Vancouver city planners need a new lens
West End resident Brent Granby happens to be reading The Just City these days. It’s a 2010 book by Susan Fainstein, a professor of urban planning at Harvard University.
Granby finds the work very relevant because a major rezoning application in his Vancouver neighbourhood is coming up for public hearing on Monday (June 11).
Westbank Projects Corp. wants to build a 22-storey tower at 1401 Comox Street. It’s an all-rental building of 186 units. To do that, Westbank applied for an increase in the allowed density at the former site of the St. John’s United Church from the current floor-space ratio of 1.5 to 7.5. Westbank also wants the city to waive development-cost levies totalling $1.4 million.
In The Just City, Granby said, Fainstein talks about how many city-planning processes have focused mostly on the procedural aspect of public engagement and the objective of economic development.
“What she’s saying is that we also need another lens to look at things,” Granby told the Georgia Straight in a phone interview. For Fainstein, it’s the imperative to create more fairness.
The 1401 Comox proposal has generated criticism about its scale. But density isn’t Granby’s beef. Following the Harvard professor’s line of thinking, he believes that the project is actually an opportunity to bring about a much needed public good: for the West End, it’s affordable housing.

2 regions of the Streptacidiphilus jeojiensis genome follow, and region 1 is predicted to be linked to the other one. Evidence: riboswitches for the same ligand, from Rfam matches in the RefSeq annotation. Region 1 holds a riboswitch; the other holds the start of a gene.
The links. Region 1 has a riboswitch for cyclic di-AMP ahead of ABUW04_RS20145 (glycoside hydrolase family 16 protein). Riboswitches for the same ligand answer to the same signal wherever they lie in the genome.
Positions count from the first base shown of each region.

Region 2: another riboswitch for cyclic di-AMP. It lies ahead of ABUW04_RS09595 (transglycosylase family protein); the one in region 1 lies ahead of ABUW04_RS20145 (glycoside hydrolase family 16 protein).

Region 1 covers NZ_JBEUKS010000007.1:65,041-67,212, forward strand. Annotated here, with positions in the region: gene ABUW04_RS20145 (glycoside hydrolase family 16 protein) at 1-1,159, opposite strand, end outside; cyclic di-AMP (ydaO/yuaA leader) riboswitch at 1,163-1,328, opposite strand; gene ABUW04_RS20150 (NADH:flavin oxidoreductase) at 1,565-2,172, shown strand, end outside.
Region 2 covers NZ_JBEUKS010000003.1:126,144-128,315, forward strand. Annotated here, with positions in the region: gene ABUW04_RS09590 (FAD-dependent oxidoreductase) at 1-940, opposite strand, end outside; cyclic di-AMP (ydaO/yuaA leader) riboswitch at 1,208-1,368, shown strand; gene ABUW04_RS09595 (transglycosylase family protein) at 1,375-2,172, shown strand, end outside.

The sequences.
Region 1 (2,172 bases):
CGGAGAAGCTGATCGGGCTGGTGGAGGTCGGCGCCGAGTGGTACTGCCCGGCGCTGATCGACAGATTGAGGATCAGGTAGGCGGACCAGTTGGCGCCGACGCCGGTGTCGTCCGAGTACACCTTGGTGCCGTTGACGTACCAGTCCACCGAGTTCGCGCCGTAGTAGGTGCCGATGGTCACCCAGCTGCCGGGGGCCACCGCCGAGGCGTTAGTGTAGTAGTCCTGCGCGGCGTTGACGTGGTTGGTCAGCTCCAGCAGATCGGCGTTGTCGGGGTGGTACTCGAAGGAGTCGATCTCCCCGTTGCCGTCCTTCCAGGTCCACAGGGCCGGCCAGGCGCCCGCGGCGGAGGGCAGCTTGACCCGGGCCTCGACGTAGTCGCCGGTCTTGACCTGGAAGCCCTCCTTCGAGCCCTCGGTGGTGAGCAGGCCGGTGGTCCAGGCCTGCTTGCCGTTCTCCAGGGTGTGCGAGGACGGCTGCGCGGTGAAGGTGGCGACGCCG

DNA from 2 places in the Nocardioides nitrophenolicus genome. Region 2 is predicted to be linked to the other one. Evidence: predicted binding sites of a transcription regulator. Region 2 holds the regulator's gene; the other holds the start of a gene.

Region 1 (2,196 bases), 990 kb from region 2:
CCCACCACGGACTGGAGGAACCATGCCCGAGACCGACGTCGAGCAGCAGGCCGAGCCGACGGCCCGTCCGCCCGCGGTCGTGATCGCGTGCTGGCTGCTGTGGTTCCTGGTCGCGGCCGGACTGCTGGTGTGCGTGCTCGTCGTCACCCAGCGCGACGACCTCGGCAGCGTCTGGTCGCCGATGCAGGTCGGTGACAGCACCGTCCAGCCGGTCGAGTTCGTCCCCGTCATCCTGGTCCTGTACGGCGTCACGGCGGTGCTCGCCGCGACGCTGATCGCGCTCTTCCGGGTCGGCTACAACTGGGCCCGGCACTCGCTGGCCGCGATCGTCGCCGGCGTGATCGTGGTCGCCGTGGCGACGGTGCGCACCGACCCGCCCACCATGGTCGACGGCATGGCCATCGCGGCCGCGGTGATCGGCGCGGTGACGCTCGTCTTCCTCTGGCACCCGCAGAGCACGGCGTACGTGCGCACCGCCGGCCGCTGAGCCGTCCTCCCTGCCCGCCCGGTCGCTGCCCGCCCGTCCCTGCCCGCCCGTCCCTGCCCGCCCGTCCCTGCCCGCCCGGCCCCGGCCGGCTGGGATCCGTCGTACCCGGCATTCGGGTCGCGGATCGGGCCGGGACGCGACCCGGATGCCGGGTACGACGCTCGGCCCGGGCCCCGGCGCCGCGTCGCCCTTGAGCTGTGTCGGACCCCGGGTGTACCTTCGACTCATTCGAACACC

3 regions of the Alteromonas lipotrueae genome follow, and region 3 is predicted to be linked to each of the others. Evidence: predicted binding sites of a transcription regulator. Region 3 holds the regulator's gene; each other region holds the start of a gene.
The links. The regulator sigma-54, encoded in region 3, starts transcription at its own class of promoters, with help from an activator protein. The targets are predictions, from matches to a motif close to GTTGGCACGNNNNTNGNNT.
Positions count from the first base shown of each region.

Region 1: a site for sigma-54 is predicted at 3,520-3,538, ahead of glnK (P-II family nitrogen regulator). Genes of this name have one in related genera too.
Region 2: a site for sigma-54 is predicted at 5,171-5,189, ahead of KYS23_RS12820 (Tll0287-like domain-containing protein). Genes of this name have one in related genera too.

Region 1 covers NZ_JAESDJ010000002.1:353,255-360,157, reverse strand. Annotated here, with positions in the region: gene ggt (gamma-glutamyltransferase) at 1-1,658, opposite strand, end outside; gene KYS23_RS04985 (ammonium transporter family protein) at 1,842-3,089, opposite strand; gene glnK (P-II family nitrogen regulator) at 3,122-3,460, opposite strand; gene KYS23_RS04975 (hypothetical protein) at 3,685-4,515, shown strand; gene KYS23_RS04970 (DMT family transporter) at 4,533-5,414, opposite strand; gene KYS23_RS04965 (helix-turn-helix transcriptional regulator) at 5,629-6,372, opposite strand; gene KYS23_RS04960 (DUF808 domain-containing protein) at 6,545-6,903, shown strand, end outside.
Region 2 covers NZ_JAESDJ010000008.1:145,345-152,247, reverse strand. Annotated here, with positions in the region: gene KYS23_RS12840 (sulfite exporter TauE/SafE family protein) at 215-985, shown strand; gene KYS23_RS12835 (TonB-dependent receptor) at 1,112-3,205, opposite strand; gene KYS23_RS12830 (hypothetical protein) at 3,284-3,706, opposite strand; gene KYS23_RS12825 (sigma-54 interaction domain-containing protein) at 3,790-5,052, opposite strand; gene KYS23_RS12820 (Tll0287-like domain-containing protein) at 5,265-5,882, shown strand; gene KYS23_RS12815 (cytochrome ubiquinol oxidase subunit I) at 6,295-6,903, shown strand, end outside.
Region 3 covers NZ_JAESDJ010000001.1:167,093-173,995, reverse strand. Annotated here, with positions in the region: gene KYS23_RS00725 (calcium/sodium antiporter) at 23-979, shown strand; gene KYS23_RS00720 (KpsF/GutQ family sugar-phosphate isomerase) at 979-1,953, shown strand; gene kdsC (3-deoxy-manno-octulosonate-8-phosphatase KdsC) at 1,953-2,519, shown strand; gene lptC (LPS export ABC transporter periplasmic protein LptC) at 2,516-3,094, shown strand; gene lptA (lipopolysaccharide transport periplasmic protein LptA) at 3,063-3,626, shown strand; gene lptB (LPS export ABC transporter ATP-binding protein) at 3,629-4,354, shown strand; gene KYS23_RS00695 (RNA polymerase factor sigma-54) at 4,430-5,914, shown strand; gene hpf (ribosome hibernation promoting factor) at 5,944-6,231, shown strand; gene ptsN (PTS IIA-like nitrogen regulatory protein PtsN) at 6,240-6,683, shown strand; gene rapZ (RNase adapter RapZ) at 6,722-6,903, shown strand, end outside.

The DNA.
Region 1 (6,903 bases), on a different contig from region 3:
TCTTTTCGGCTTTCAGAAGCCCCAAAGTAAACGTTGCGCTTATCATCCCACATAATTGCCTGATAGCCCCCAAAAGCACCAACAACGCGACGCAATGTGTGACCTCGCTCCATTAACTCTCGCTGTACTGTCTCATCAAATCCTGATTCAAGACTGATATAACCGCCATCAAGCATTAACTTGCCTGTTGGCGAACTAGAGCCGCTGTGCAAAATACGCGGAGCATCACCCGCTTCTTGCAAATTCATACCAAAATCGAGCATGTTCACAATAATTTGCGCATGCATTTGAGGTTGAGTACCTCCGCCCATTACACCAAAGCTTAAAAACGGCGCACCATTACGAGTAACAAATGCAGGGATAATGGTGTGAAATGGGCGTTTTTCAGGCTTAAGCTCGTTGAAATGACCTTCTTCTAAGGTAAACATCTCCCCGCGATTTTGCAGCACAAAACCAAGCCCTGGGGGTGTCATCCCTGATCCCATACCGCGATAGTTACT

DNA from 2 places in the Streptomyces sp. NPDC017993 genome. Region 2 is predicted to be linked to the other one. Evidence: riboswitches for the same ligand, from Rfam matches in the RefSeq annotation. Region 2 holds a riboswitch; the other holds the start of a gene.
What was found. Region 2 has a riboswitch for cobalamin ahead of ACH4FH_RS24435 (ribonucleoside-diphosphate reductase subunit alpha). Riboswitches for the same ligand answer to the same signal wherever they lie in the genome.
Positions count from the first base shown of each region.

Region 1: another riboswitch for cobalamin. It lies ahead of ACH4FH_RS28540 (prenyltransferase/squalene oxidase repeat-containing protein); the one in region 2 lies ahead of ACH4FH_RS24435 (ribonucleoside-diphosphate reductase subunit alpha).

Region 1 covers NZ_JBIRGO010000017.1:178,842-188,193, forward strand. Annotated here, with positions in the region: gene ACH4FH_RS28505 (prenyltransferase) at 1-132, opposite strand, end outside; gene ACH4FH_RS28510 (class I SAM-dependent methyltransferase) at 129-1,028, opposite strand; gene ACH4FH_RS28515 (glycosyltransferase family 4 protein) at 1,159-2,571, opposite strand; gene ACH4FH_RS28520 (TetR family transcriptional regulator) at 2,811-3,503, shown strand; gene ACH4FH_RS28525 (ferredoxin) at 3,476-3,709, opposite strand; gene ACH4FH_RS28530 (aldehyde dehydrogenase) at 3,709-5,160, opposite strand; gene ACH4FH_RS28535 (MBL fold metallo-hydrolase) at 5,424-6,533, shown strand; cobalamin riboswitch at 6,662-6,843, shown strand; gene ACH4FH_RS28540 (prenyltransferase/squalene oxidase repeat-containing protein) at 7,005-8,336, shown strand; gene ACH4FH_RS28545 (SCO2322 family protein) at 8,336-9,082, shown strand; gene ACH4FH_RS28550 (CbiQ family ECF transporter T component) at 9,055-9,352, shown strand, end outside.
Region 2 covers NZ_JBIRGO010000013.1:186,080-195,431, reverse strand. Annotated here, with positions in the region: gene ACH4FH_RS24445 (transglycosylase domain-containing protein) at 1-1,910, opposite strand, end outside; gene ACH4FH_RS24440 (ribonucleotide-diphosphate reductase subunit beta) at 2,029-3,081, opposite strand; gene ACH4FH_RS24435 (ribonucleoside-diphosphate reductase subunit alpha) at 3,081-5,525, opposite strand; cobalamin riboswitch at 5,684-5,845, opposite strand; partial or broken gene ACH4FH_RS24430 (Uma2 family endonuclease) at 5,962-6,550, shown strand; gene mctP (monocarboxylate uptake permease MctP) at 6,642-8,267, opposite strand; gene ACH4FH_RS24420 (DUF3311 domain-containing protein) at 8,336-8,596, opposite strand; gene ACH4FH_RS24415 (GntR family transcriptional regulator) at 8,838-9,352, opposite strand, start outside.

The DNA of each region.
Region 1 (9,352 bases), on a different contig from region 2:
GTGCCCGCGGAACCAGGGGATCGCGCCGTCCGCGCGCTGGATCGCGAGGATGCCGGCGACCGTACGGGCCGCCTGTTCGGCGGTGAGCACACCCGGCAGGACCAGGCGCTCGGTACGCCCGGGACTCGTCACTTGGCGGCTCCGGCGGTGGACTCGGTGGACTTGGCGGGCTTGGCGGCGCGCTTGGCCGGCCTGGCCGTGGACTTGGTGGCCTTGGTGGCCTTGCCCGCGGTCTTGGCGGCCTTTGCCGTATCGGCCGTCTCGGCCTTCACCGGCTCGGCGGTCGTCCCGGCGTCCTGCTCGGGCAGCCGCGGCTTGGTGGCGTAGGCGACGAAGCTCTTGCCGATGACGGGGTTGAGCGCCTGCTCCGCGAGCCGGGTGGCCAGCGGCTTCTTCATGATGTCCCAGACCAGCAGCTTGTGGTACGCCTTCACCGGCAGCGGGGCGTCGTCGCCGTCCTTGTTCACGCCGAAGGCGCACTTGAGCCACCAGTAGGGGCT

But to accomplish this, Granby is suggesting that a third of the 186 units should have a starting rent (for the first year) equivalent to 30 percent of the median income in the neighbourhood. He estimates this beginning rent to be about $950 a month for a one-bedroom apartment.
“So anybody who’s on low income or on a pension or some kind of disability benefit, they would be able to look at this building and say, ‘Yes, this building is going to bring more affordability to me,’ ” said the former president of the West End Residents Association.
According to a city staff report, Westbank plans to rent out a studio unit for $1,040. A one-bedroom apartment will go for $1,340. Two-bedroom and three-bedroom units will be rented for $1,890 and $2,520, respectively.
Jill Killeen, a communications consultant working for Westbank, did not make a company representative available for an interview with the Straight by deadline.